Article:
I can't express the wonder and the luck. The west coast of the south island gets an absurd amount of rain. On average, 15 feet a year. So you can imagine, sunny days aren't so common. But somehow, we got one of them. And we profited!

We took a flight with Aspiring Air, which flies the 8-seat Britain-Norman Islander. Our pilot Kyle took us out along the western edge of Lake Wanaka, over the trail we'd hiked the day before, past Mount Aspiring,

where we caught sight of two hardy ice climbers, over newly snow-dusted mountains (all that rain, when it's cold, turns to snow), over glaciers,

and out along the coast before turning and flying straight up Milford Sound. Wow. I can't begin to explain the wonder...

We landed in Milford, and walked over to the ferry terminal, where we hopped on the Sovereign, for a cruise along the sound.

When we finally returned to Wanaka, by a more direct, but equally fantastic-when-viewed-from-the-air route, our minds were so blown we didn't want to move. So we headed back to Wanaka and sat by the lake to absorb more of the gorgeous sunshine. Eventually though, we had to press on, which nearly broke both our hearts. Wanaka is definitely a place to come back to.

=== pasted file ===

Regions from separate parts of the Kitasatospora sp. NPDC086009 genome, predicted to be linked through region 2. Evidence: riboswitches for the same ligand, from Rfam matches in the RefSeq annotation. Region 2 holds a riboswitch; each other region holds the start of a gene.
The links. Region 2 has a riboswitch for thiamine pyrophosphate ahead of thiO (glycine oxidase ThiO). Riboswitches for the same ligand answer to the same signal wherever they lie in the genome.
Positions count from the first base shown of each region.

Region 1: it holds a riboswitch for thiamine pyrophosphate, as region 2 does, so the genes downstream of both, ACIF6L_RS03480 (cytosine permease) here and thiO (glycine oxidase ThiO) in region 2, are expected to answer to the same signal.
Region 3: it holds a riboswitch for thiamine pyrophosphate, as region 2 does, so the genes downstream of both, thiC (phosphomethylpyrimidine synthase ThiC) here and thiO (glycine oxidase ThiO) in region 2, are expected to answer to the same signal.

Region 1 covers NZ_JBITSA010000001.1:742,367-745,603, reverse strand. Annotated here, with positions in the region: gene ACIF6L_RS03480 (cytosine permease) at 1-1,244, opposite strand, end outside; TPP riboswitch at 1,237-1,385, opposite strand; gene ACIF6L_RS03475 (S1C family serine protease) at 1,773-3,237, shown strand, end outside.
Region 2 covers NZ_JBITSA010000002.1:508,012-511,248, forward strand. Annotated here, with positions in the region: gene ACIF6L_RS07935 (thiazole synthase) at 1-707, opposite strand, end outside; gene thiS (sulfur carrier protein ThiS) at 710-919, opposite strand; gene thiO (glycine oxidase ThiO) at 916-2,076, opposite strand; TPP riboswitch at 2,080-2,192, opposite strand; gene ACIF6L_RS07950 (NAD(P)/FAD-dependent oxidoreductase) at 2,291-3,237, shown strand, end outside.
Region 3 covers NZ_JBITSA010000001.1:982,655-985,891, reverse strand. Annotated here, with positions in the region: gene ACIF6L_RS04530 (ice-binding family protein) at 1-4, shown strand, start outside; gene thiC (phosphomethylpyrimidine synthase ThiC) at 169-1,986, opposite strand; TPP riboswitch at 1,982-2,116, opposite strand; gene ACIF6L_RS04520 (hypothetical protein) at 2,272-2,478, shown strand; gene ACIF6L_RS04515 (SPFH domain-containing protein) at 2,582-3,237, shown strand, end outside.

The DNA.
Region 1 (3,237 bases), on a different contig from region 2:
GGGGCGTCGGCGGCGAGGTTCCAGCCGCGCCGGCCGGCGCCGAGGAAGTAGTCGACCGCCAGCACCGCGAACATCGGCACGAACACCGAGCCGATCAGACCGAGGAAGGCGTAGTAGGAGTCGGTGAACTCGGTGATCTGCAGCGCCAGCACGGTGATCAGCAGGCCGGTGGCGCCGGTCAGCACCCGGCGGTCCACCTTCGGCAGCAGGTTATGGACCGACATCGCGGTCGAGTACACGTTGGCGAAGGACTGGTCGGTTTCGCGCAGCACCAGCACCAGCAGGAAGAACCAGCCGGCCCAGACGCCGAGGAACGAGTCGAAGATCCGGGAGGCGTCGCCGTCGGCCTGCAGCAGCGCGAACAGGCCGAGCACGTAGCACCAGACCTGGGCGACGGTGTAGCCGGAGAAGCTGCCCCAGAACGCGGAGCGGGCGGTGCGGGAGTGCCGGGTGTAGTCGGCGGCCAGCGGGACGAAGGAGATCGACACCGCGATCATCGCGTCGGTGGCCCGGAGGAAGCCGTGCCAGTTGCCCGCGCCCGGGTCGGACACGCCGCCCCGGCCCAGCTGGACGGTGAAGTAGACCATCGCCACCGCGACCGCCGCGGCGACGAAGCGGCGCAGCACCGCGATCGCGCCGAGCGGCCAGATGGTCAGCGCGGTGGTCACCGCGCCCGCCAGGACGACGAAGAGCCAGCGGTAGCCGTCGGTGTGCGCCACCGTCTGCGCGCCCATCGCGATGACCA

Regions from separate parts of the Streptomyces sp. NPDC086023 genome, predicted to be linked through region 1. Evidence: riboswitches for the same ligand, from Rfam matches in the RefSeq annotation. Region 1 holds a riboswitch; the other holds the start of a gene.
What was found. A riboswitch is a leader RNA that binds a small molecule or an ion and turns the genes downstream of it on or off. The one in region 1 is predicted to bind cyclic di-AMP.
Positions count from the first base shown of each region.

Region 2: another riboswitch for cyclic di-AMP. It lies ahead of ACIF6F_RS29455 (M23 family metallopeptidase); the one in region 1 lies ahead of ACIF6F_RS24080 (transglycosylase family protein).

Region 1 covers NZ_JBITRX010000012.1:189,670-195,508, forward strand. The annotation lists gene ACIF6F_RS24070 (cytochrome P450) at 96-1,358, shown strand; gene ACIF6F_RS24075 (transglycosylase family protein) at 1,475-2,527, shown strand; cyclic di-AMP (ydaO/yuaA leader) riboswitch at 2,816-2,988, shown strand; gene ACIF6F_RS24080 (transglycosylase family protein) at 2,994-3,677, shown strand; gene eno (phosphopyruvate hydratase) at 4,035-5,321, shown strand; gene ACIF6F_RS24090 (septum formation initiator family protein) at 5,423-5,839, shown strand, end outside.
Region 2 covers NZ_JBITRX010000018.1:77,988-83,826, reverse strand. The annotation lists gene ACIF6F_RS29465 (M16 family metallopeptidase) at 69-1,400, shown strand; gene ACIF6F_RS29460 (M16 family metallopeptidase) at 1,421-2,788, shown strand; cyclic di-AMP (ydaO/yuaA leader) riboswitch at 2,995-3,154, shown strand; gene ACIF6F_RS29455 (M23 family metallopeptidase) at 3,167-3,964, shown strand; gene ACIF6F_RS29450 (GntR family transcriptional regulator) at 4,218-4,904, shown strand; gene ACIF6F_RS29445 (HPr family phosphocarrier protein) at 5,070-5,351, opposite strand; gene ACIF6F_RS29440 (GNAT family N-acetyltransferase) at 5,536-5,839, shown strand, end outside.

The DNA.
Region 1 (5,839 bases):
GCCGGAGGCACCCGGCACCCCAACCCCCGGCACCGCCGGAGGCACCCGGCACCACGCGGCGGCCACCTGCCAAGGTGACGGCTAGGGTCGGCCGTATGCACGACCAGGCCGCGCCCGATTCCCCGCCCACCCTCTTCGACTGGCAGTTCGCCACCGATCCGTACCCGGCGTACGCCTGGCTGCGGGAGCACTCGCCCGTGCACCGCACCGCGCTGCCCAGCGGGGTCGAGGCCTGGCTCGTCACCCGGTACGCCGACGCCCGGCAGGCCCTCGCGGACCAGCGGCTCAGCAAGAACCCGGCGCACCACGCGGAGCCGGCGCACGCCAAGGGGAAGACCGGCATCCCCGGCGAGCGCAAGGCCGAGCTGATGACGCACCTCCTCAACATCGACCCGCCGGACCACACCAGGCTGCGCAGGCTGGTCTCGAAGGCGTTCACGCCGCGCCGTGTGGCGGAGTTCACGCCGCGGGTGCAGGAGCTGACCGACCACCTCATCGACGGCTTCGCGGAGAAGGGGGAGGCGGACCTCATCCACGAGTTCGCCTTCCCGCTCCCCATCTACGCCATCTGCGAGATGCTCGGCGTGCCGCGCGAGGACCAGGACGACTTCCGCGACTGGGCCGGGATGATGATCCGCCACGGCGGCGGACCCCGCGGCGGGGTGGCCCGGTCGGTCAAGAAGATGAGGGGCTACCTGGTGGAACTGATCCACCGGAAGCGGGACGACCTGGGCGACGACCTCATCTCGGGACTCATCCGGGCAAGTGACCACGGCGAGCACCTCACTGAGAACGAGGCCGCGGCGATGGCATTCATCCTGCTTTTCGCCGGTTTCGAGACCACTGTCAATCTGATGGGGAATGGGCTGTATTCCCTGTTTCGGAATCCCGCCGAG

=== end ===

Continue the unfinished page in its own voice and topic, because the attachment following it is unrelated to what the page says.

We headed north along route 8, through more gorgeous countryside which slowly changed from the steep hills and sweeping panoramas we'd been in to something flatter, browner and more tussocky. We were now in the Mackenzie. After a short detour through the town of Twizel, thinking we'd see a lake or a mountain, or something, only to be disappointed, we pressed on. (In Twizel, there really is no there, there, and the streets all run in a circle, meaning that there's not even a corner for the locals 'hoodlums' to loiter on!) Then all of a sudden, there's Lake Pukaki, which is the exact color you'd get if you somehow filled a well-chlorinated swimming pool with corn starch. Bright, turquoise blue milk. It's wild.